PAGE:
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Member since: Tue Dec 30, 2003, 12:41 AM
Number of posts: 37,895

Journal Archives

Sounds like Xi has a severe case of buyer's remorse

Chinese President Xi Jinping has urged the EU not to "tie the whole world" to the crisis in Ukraine and warned it could take decades to repair the economic damage.

In a virtual summit with European Union leaders on Friday, Xi told European Commission President Ursula von der Leyen and European Council President Charles Michel that the crisis must be "properly handled".

"Many people are very worried that the current situation may destroy the achievements of decades of international economic cooperation. If the situation continues to deteriorate, it is estimated that it may take years, or even decades, to recover afterwards," Xi said, according to a statement from the Chinese foreign ministry.

…The EU said later that it urged Beijing not to "interfere" with sanctions on Russia and while the two sides agreed on working to end the conflict, they had expressed "opposing views" on the situation. Xi warned against a chaotic response that would "tie the whole world to the crisis [and means] people of all countries will pay a heavy price".

Posted by BeyondGeography | Sat Apr 2, 2022, 04:23 PM (16 replies)

Bono - Fulbright Prize Laureate Address

Links Jan. 6 and Ukraine: “How long might our freedom last?”

He’s nonetheless optimistic.

Posted by BeyondGeography | Fri Apr 1, 2022, 05:08 PM (1 replies)

Ukraine accuses China of massive pre-invasion cyberattack

China staged a huge cyberattack on Ukraine’s military and nuclear facilities in the build-up to Russia’s invasion, according to intelligence memos obtained by The Times.

More than 600 websites belonging to the defence ministry in Kyiv and other institutions suffered thousands of hacking attempts which were co-ordinated by the Chinese government, according to Ukraine’s security service, the SBU. In an apparent sign of complicity in the invasion, the spy agency revealed that Chinese attacks started before the end of the Winter Olympics and peaked on February 23, the day before Russian troops and tanks crossed the border.

The SBU said China’s attacks sought to infiltrate targets ranging from border defence forces to the national bank and railway authority. They were designed to steal data and explore ways to shut down or disrupt vital defence and civilian infrastructure. Russia also tried to cripple Ukraine’s computer networks and compromise government websites before invading, but the SBU said Chinese attacks could be distinguished by the trademark tools and methods of the cyberwarfare unit of the People’s Liberation Army.

…US intelligence sources indicated that the information about a Chinese cyberattack on Ukrainian government facilities prior to the Russian invasion was accurate. The Chinese embassy did not respond to a request for comment.


Posted by BeyondGeography | Fri Apr 1, 2022, 01:02 PM (2 replies)

Russia diplomat: "There is no war" in Ukraine - extended interview

Posted by BeyondGeography | Fri Apr 1, 2022, 06:47 AM (5 replies)

Born under Putin, died for Putin

David Arutyunyan was born in March 2003 in Kyakhta, near Russia’s border with Mongolia. He was conscripted to the army and served in Pskov, the headquarters of the elite paratroopers.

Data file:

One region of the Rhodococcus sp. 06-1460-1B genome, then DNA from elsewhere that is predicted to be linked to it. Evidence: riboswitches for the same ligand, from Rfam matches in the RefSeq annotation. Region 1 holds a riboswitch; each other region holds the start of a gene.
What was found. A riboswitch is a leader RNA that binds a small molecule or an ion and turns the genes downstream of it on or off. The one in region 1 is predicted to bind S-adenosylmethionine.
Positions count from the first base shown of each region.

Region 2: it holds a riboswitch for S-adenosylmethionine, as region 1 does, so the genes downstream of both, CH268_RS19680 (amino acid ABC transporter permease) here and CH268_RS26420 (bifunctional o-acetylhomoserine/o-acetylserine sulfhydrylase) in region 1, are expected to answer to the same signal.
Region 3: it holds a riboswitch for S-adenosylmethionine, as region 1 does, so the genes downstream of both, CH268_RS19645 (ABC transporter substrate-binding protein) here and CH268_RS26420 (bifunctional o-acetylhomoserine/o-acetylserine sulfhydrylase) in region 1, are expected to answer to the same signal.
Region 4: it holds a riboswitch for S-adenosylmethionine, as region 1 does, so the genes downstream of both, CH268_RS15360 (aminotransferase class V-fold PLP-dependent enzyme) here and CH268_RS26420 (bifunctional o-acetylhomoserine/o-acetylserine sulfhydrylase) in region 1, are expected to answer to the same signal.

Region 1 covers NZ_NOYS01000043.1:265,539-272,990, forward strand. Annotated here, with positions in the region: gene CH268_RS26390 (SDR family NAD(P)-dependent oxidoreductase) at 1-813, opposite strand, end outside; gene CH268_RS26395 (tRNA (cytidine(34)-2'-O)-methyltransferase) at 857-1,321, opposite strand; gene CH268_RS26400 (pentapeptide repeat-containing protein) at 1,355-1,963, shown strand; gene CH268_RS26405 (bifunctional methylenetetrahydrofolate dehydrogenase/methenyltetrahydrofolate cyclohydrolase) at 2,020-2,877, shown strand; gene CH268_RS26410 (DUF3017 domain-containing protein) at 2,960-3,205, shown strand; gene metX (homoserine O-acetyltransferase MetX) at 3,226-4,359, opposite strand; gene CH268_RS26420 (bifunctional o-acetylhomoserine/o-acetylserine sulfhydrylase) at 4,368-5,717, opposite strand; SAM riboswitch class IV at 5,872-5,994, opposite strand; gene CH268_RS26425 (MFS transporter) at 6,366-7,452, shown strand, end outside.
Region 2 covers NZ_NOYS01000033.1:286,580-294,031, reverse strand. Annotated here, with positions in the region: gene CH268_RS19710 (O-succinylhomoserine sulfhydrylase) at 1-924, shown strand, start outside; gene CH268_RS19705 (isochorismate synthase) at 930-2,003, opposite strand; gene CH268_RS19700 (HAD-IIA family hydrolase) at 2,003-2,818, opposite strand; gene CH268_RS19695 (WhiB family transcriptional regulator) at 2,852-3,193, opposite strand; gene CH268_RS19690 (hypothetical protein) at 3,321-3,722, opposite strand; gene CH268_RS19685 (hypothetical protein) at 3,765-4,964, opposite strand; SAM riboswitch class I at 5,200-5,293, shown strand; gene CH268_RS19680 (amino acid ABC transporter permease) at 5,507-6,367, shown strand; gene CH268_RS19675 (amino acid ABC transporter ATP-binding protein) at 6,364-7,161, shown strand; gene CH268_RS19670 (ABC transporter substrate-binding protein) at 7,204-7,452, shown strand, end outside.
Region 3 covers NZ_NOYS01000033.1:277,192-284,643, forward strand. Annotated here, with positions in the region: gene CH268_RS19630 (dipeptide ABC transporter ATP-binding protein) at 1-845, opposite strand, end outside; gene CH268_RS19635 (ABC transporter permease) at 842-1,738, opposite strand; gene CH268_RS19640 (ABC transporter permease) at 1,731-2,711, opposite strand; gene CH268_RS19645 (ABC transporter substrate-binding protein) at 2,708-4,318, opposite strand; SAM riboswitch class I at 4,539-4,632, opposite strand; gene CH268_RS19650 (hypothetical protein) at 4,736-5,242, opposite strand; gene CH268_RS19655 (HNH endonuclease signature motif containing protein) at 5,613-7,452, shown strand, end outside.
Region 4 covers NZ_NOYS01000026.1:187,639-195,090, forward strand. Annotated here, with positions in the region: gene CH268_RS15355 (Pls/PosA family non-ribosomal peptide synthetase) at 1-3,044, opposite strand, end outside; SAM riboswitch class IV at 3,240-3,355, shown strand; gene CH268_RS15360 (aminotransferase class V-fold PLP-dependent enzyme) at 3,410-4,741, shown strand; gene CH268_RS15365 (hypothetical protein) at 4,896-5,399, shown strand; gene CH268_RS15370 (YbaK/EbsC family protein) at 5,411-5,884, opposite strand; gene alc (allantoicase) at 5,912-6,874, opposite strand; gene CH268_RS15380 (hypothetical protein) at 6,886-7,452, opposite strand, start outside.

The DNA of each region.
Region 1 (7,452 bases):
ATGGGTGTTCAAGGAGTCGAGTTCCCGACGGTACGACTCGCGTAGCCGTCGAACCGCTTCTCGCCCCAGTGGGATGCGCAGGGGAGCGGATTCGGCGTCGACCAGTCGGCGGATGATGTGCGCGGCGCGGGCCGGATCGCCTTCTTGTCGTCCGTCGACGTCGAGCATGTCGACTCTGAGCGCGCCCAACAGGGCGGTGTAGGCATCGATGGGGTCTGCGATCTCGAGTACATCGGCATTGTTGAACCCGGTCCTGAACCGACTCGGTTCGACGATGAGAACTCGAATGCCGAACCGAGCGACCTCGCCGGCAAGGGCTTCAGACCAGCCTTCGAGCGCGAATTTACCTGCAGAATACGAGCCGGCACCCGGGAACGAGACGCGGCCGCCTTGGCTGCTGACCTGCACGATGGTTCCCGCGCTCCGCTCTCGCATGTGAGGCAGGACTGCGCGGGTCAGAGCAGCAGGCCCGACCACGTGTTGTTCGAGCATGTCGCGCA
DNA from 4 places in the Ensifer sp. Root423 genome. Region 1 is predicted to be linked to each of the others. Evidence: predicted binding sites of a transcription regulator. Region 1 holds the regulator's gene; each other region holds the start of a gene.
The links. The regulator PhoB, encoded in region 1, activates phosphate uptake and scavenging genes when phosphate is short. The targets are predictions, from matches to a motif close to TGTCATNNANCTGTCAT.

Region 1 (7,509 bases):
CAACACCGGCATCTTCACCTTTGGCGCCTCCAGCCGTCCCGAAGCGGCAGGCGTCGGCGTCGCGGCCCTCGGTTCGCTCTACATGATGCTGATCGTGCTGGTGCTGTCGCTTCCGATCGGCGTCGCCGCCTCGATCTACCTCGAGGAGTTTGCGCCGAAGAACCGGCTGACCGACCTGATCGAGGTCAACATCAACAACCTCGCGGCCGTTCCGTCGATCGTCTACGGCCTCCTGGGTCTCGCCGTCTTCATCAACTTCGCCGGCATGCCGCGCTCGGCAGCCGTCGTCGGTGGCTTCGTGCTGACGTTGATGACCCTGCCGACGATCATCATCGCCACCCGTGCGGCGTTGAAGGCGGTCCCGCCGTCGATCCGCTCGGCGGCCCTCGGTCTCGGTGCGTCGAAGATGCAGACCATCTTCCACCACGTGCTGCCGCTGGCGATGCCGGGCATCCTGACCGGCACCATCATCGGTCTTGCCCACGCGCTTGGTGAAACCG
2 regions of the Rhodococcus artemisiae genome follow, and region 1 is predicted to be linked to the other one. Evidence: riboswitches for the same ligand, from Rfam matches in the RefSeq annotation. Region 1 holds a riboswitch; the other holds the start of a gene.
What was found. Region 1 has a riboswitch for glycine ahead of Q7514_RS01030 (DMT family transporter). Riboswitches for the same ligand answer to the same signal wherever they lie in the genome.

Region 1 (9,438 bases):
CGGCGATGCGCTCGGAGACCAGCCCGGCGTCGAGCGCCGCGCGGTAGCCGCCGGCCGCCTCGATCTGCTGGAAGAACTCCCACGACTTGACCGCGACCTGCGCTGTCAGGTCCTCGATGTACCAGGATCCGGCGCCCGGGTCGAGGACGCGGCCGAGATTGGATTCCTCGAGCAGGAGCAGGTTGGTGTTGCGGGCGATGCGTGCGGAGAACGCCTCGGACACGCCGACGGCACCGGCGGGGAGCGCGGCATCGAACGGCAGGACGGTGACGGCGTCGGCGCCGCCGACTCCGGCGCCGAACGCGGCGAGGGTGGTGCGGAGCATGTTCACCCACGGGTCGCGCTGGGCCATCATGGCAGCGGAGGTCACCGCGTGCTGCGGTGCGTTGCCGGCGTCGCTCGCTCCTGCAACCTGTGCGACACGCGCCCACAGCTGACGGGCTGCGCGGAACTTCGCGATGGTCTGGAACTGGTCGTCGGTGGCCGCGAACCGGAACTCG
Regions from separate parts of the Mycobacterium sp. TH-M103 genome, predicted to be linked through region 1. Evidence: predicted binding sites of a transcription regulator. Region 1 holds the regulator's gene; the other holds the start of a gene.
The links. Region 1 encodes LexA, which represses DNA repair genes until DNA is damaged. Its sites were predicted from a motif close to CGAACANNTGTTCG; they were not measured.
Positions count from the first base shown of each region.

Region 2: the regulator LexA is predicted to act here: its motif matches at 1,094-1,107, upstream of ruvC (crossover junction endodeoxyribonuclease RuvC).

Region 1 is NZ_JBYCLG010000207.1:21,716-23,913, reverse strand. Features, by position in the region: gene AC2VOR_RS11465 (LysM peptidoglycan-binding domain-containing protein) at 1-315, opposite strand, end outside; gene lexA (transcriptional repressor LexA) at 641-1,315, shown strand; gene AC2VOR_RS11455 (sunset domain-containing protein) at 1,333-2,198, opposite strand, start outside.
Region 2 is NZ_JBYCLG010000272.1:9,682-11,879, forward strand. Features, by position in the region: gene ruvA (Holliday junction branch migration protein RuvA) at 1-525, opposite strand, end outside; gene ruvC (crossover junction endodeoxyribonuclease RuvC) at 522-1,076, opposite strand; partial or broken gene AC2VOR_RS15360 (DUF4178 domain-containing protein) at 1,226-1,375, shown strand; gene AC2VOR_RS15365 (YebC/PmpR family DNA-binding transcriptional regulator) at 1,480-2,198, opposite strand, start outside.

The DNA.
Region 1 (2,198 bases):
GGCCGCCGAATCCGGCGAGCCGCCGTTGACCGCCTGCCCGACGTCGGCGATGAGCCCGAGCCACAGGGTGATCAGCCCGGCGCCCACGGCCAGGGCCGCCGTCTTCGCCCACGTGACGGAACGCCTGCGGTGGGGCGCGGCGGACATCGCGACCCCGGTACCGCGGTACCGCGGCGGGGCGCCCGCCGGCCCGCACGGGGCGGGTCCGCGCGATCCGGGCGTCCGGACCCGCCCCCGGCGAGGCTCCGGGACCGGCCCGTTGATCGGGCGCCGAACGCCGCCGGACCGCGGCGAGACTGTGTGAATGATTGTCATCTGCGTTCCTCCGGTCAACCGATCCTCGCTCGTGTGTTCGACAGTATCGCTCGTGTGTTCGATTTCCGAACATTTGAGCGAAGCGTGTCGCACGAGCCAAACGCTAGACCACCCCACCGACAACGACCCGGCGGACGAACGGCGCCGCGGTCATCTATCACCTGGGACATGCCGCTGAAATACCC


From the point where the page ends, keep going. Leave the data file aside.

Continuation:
In March 2022 in the Donbas region of eastern Ukraine, the 18-year-old’s convoy was hit by artillery fire and he died as he pulled a wounded comrade from their armoured vehicle. Arutyunyan was hit by shrapnel as he carried his friend to safety, according to official Russian reports. He staggered on and got the other soldier to shelter but succumbed to his wounds. He was awarded the Order of Courage posthumously.

The youngest Russian soldier to be publicly identified as having been killed in Ukraine, Arutyunyan’s death has come to symbolise President Putin’s faltering invasion and how it is founded on young, poorly trained conscripts. Growing numbers of Russian troops — both soldiers and commanders — are refusing to fight.

…As the war grinds on, the Ukrainians claim that the psychological state of the Russian troops and their level of motivation appears to be deteriorating. In its latest update published today, the armed forces revealed that two platoon commanders were discharged from their positions after refusing to carry out orders. It said the commanders from the 60th Separate Motorised Infantry Brigade of the 5th Combined Arms Army of the eastern military district were relieved due to “non-fulfilment of the order to conduct the hostilities”.

More at https://www.thetimes.co.uk/article/dc7e72e4-b0f4-11ec-8570-b43daaf58ea1?shareToken=8034f952f6d363056c68fe93f055eebe
Posted by BeyondGeography | Thu Mar 31, 2022, 05:40 PM (5 replies)

"What about the Nazis then? Are we no longer fighting them?"

Putin wound up his people with lies about Ukraine. He raised the stakes based on bullshit, now he’s struggling to find a way out.

The Russian leader has still not made a final decision on what he’s going to do next, and plenty of those close to him are reportedly pressuring him to go full steam ahead with the onslaught against Ukraine.

But the presidential administration is said to be concerned about how “a possible truce with Ukraine will hit Putin’s [approval] ratings.”

“The citizens were riled up by propaganda. Suppose a decision is made to stop at the territory of the Donbas. What about the Nazis then? Are we no longer fighting them? This word has been hammered into people so much that I can’t imagine how one can stop in Donbas without losing approval ratings,” one source told Meduza.

Posted by BeyondGeography | Thu Mar 31, 2022, 04:04 PM (13 replies)

Chernobyl employees: RU soldiers had no idea what the plant was and call their behavior 'suicidal'

Weeks after Russian soldiers took over the Chernobyl nuclear power plant in northern Ukraine, new reports reveal that the invading forces have engaged in reckless behavior at the facility beyond their initial shelling of it.